The nature of work and careers have changed. Despite myth, the average employee tenure is still over eight years. And in that time staff must grow. When it comes to employee career development, you, as manager, have a clear decision to make and that decision depends on the relationship your firm has with the worker. You'd best take a contingency approach: develop your knowledge workers, give opportunity to your foot-soldiers, make alliances with your specialists and hire your contractors when needed.
Many managers talk synonymously about groups and teams. There’s a huge difference in the manager and member energy needed to build and sustain each and so definitions are essential. In reality, few firms need teams. But every manager needs groups. Here, we discuss the benefits of each.
How can we be sure that a given training intervention will indeed change the company system and give return on investment? Training has to be transferred from the learning environment of trainer and trainee to the work environment of manager and worker. The efficiency of transfer of training depends on a huge number of variables, each associated with the characteristics of the manager, trainee, trainer and the work environment.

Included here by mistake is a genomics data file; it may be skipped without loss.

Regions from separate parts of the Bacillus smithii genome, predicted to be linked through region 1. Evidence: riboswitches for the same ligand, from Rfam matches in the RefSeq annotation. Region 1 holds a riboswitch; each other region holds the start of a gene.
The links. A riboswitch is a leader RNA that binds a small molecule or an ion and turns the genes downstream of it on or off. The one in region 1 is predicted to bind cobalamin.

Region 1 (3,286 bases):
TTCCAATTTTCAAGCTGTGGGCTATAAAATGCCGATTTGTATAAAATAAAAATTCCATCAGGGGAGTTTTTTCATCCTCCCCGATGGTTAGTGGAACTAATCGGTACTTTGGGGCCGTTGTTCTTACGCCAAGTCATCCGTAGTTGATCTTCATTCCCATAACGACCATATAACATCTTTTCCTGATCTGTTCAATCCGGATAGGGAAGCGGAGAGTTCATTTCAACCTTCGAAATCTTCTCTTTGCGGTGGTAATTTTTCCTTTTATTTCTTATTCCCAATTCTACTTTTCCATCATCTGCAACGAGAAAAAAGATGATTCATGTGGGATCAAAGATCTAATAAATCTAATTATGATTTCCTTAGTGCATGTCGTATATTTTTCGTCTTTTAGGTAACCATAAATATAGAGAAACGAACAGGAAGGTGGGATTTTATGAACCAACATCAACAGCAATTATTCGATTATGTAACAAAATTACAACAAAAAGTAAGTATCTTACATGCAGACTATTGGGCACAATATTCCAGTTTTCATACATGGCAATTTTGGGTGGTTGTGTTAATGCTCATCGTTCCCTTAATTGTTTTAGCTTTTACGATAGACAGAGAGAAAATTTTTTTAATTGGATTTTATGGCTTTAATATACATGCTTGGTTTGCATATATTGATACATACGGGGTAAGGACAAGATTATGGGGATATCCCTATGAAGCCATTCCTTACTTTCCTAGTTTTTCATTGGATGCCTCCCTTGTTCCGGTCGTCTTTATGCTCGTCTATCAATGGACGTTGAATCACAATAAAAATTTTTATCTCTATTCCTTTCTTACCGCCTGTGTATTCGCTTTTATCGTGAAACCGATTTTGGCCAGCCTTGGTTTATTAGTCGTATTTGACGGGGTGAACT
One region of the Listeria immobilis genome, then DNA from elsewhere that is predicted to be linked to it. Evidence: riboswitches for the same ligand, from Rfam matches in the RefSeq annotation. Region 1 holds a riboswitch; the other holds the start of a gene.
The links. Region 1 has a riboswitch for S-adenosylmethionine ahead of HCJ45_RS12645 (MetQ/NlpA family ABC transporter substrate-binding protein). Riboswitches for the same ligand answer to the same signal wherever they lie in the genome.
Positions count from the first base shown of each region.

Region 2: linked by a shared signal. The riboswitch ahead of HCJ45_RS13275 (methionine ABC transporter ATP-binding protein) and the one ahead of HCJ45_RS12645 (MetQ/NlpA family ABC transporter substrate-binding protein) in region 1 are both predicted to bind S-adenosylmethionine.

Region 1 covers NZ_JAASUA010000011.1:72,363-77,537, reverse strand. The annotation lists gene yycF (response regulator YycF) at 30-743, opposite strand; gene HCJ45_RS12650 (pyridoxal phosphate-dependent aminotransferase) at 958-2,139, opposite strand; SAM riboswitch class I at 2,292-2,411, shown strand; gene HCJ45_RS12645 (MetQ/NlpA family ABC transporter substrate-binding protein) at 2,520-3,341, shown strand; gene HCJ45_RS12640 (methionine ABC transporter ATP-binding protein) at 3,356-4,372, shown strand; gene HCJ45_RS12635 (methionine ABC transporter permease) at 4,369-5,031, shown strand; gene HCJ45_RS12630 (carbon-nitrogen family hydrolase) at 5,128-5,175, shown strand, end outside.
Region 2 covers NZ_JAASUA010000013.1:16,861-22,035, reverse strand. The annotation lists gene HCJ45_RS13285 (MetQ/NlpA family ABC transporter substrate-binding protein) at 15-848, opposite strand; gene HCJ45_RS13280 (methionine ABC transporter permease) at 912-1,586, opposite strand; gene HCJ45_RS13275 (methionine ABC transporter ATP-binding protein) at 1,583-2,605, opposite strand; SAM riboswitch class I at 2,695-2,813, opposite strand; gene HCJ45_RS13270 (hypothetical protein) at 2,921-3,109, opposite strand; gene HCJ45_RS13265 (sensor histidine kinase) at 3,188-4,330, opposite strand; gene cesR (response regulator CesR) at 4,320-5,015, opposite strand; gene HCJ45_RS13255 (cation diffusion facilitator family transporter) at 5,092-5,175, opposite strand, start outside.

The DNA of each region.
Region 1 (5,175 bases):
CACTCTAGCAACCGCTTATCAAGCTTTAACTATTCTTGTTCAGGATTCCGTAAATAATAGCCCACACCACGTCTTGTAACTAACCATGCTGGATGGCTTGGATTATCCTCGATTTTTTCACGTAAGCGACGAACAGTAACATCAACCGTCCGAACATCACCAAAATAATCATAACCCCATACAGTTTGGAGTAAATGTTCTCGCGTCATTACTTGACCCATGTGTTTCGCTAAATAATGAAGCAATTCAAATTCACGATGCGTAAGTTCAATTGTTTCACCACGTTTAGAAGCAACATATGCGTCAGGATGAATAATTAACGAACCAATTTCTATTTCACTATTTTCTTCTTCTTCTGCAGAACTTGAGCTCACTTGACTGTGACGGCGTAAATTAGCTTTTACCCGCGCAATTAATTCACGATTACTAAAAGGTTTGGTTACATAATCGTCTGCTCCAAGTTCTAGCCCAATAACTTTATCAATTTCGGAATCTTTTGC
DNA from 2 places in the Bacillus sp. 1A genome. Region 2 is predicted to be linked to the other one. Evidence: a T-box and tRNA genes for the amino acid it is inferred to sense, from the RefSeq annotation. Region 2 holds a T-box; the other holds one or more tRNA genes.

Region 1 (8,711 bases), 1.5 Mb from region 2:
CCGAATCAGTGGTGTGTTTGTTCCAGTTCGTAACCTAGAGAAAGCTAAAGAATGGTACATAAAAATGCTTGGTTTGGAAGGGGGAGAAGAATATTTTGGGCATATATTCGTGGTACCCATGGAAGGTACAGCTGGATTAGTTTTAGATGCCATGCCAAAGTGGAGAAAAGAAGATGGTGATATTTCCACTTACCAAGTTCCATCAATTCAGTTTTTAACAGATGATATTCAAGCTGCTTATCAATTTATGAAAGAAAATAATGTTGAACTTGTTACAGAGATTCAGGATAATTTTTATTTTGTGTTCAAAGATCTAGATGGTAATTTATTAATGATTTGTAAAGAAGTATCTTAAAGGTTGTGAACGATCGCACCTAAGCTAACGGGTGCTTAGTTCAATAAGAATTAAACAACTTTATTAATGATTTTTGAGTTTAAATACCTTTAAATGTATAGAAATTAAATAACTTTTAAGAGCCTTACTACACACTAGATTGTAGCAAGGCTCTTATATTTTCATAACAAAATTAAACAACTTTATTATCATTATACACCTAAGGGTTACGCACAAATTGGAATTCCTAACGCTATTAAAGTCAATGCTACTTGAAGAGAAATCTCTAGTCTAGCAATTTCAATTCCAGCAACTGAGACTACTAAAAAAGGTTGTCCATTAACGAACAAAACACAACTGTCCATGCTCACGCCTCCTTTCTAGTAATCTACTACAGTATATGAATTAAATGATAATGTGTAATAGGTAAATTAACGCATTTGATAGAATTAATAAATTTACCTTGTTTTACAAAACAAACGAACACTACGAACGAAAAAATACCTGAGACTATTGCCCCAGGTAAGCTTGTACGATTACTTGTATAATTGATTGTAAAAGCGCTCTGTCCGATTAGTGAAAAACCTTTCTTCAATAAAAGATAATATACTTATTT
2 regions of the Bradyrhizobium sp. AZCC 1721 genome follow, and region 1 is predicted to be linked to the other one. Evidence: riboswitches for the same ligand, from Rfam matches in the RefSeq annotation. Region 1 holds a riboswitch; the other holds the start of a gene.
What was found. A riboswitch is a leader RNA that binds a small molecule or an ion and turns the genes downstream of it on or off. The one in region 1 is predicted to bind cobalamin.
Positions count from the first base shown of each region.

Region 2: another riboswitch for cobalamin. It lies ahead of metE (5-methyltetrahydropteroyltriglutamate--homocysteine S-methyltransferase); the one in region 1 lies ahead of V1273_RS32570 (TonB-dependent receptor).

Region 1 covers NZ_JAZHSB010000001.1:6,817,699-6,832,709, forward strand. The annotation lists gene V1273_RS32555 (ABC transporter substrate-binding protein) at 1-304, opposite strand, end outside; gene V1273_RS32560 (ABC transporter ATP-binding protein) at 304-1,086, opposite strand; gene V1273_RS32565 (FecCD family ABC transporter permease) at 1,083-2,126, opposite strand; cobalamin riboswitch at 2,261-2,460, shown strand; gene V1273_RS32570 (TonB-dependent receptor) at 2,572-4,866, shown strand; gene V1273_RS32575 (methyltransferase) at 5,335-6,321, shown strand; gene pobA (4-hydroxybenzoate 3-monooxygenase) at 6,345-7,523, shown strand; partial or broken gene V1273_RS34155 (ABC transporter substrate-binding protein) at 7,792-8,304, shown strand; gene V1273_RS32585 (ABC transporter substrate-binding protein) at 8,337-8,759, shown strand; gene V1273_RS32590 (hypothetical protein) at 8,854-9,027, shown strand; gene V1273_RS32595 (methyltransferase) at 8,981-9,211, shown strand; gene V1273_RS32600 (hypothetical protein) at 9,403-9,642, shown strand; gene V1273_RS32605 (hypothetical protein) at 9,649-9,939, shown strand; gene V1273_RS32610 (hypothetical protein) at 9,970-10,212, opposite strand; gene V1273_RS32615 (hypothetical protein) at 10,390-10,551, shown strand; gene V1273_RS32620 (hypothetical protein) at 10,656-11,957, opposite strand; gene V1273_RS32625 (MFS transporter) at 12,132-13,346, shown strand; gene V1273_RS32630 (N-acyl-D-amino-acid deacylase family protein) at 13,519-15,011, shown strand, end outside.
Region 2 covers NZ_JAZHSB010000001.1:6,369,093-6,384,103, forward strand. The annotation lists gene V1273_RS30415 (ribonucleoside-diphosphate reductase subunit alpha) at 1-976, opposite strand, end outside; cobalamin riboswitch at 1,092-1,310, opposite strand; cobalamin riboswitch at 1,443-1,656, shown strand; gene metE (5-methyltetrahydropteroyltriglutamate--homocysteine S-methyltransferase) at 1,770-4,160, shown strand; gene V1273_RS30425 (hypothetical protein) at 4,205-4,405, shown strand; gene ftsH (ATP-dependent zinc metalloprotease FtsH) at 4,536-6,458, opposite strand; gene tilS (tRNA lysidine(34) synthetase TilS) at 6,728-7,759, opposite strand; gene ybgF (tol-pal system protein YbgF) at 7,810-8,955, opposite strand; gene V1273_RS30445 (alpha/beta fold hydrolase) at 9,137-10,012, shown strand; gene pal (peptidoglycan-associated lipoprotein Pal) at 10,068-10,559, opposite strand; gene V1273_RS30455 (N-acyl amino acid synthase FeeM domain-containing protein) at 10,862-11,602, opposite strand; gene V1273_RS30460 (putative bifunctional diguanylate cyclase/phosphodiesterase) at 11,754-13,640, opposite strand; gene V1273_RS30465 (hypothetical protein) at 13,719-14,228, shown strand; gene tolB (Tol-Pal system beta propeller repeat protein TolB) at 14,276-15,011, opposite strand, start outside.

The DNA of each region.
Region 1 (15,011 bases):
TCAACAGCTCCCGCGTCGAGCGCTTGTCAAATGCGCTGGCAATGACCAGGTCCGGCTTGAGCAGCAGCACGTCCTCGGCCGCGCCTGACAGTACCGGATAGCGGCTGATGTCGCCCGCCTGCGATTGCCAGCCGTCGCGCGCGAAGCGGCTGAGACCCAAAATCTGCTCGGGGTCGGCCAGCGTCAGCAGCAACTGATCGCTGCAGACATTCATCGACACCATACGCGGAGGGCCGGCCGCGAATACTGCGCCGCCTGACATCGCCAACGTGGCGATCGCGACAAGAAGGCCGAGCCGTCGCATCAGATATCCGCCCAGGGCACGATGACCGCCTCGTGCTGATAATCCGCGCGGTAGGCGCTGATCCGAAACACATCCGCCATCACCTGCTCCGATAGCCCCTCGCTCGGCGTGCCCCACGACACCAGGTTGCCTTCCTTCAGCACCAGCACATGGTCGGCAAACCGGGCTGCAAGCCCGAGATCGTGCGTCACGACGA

The article notes that before promotion, the engineer was an ordinary employee. He or she achieved great things through their own efforts. Now their success comes from causing others to perform. They're still an engineer. But they've added a whole new part to their identity. Now they're a manager of engineers. They're a boss, a leader of men and women. It's the same whatever the discipline.
- Discussing the meaning of ‘talent’, who’s in the talent pool and who’s not
- Discussing the GE 9-box and CIPD 4-box talent matrixes
- Building a model for talent management using the CIPD 4-box matrix
- Illustrating talent management as a continuous process
Are leaders born or bred? It’s a persistent question. Some senior managers and policy makers believe absolutely that leaders are bred, that a leader must come from the right background. Others argue strongly that anyone can be made into a leader given the right training. So who’s right?